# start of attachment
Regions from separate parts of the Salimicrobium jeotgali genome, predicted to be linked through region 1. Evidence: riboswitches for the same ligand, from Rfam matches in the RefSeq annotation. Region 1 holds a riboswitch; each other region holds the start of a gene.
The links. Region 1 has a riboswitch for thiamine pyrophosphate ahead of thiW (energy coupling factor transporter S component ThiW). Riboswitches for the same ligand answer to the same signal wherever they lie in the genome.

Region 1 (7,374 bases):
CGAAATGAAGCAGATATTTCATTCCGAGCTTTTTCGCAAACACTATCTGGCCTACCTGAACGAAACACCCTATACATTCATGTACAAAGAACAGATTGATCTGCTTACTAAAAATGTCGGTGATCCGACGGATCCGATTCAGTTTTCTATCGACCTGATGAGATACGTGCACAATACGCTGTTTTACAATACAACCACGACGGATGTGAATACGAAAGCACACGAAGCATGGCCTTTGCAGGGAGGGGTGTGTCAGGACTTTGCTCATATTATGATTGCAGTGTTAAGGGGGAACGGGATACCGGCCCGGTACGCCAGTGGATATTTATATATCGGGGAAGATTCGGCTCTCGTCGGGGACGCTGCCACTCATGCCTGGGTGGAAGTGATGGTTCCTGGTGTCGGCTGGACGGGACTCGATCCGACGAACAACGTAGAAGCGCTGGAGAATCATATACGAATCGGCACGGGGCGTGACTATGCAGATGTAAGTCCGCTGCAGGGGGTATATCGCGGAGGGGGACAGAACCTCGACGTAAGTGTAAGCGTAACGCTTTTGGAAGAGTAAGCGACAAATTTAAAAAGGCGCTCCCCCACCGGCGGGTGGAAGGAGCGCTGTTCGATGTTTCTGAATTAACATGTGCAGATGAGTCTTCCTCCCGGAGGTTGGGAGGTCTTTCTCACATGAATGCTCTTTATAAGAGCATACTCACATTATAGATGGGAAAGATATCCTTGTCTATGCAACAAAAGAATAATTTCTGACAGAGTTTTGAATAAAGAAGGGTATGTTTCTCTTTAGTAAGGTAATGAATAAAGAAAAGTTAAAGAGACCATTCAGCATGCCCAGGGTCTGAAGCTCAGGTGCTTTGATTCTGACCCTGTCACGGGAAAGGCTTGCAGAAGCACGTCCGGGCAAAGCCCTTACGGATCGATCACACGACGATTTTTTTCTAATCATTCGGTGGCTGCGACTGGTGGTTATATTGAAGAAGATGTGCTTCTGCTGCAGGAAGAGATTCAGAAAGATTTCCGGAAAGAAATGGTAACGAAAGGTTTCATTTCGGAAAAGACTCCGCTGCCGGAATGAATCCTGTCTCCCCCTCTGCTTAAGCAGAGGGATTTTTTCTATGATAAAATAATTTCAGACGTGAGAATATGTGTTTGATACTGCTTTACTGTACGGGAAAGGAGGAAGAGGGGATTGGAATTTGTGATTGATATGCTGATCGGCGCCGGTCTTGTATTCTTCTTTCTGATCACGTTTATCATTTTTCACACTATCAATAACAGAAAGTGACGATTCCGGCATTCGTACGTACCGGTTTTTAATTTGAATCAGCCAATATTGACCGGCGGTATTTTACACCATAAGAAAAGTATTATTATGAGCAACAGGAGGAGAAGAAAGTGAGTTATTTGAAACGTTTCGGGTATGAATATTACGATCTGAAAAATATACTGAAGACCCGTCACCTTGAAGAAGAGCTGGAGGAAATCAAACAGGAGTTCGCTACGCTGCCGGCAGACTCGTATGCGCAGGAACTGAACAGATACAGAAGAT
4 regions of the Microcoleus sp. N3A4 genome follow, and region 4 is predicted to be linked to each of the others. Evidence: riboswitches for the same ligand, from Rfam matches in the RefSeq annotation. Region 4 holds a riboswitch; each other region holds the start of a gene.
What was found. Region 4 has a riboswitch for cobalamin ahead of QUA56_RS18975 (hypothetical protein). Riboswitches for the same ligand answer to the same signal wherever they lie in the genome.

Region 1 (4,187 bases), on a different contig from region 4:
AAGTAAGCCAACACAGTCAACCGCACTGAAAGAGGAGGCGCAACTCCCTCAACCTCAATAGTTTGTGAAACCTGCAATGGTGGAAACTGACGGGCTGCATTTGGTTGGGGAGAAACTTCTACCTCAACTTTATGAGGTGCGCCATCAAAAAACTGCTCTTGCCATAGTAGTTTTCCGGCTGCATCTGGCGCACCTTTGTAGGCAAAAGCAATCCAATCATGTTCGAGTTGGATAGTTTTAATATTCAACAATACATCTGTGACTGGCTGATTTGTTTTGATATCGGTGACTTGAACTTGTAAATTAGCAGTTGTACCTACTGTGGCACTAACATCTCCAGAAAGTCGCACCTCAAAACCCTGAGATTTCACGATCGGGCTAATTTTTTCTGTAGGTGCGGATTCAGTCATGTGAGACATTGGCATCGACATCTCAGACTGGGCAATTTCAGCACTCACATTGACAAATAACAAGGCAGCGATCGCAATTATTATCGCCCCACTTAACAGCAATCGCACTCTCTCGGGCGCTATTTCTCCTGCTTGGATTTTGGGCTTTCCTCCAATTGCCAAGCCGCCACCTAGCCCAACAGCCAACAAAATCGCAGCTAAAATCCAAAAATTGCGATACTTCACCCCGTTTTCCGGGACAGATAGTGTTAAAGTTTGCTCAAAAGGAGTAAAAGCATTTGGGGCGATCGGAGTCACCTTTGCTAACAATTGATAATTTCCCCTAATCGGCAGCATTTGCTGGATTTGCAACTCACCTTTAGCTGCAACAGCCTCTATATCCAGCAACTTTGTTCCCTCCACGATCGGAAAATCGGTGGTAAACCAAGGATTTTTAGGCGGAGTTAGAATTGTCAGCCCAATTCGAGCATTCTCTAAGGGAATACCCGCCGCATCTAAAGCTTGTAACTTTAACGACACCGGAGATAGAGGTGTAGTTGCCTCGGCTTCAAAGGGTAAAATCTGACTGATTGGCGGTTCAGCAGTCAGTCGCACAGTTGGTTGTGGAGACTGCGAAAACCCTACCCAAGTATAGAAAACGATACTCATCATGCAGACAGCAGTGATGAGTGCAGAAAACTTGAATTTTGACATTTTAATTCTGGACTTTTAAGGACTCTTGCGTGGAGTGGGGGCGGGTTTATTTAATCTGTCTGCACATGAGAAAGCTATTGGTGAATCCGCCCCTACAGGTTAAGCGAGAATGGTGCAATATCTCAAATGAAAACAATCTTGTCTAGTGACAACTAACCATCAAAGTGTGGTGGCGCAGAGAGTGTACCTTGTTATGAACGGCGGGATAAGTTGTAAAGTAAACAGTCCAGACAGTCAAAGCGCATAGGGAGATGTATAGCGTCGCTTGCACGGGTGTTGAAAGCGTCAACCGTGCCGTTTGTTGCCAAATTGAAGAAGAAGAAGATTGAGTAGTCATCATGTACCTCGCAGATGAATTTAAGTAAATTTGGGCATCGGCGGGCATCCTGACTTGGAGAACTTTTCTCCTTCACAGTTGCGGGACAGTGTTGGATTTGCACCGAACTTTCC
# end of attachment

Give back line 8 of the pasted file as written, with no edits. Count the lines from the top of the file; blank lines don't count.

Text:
AAGTAAGCCAACACAGTCAACCGCACTGAAAGAGGAGGCGCAACTCCCTCAACCTCAATAGTTTGTGAAACCTGCAATGGTGGAAACTGACGGGCTGCATTTGGTTGGGGAGAAACTTCTACCTCAACTTTATGAGGTGCGCCATCAAAAAACTGCTCTTGCCATAGTAGTTTTCCGGCTGCATCTGGCGCACCTTTGTAGGCAAAAGCAATCCAATCATGTTCGAGTTGGATAGTTTTAATATTCAACAATACATCTGTGACTGGCTGATTTGTTTTGATATCGGTGACTTGAACTTGTAAATTAGCAGTTGTACCTACTGTGGCACTAACATCTCCAGAAAGTCGCACCTCAAAACCCTGAGATTTCACGATCGGGCTAATTTTTTCTGTAGGTGCGGATTCAGTCATGTGAGACATTGGCATCGACATCTCAGACTGGGCAATTTCAGCACTCACATTGACAAATAACAAGGCAGCGATCGCAATTATTATCGCCCCACTTAACAGCAATCGCACTCTCTCGGGCGCTATTTCTCCTGCTTGGATTTTGGGCTTTCCTCCAATTGCCAAGCCGCCACCTAGCCCAACAGCCAACAAAATCGCAGCTAAAATCCAAAAATTGCGATACTTCACCCCGTTTTCCGGGACAGATAGTGTTAAAGTTTGCTCAAAAGGAGTAAAAGCATTTGGGGCGATCGGAGTCACCTTTGCTAACAATTGATAATTTCCCCTAATCGGCAGCATTTGCTGGATTTGCAACTCACCTTTAGCTGCAACAGCCTCTATATCCAGCAACTTTGTTCCCTCCACGATCGGAAAATCGGTGGTAAACCAAGGATTTTTAGGCGGAGTTAGAATTGTCAGCCCAATTCGAGCATTCTCTAAGGGAATACCCGCCGCATCTAAAGCTTGTAACTTTAACGACACCGGAGATAGAGGTGTAGTTGCCTCGGCTTCAAAGGGTAAAATCTGACTGATTGGCGGTTCAGCAGTCAGTCGCACAGTTGGTTGTGGAGACTGCGAAAACCCTACCCAAGTATAGAAAACGATACTCATCATGCAGACAGCAGTGATGAGTGCAGAAAACTTGAATTTTGACATTTTAATTCTGGACTTTTAAGGACTCTTGCGTGGAGTGGGGGCGGGTTTATTTAATCTGTCTGCACATGAGAAAGCTATTGGTGAATCCGCCCCTACAGGTTAAGCGAGAATGGTGCAATATCTCAAATGAAAACAATCTTGTCTAGTGACAACTAACCATCAAAGTGTGGTGGCGCAGAGAGTGTACCTTGTTATGAACGGCGGGATAAGTTGTAAAGTAAACAGTCCAGACAGTCAAAGCGCATAGGGAGATGTATAGCGTCGCTTGCACGGGTGTTGAAAGCGTCAACCGTGCCGTTTGTTGCCAAATTGAAGAAGAAGAAGATTGAGTAGTCATCATGTACCTCGCAGATGAATTTAAGTAAATTTGGGCATCGGCGGGCATCCTGACTTGGAGAACTTTTCTCCTTCACAGTTGCGGGACAGTGTTGGATTTGCACCGAACTTTCC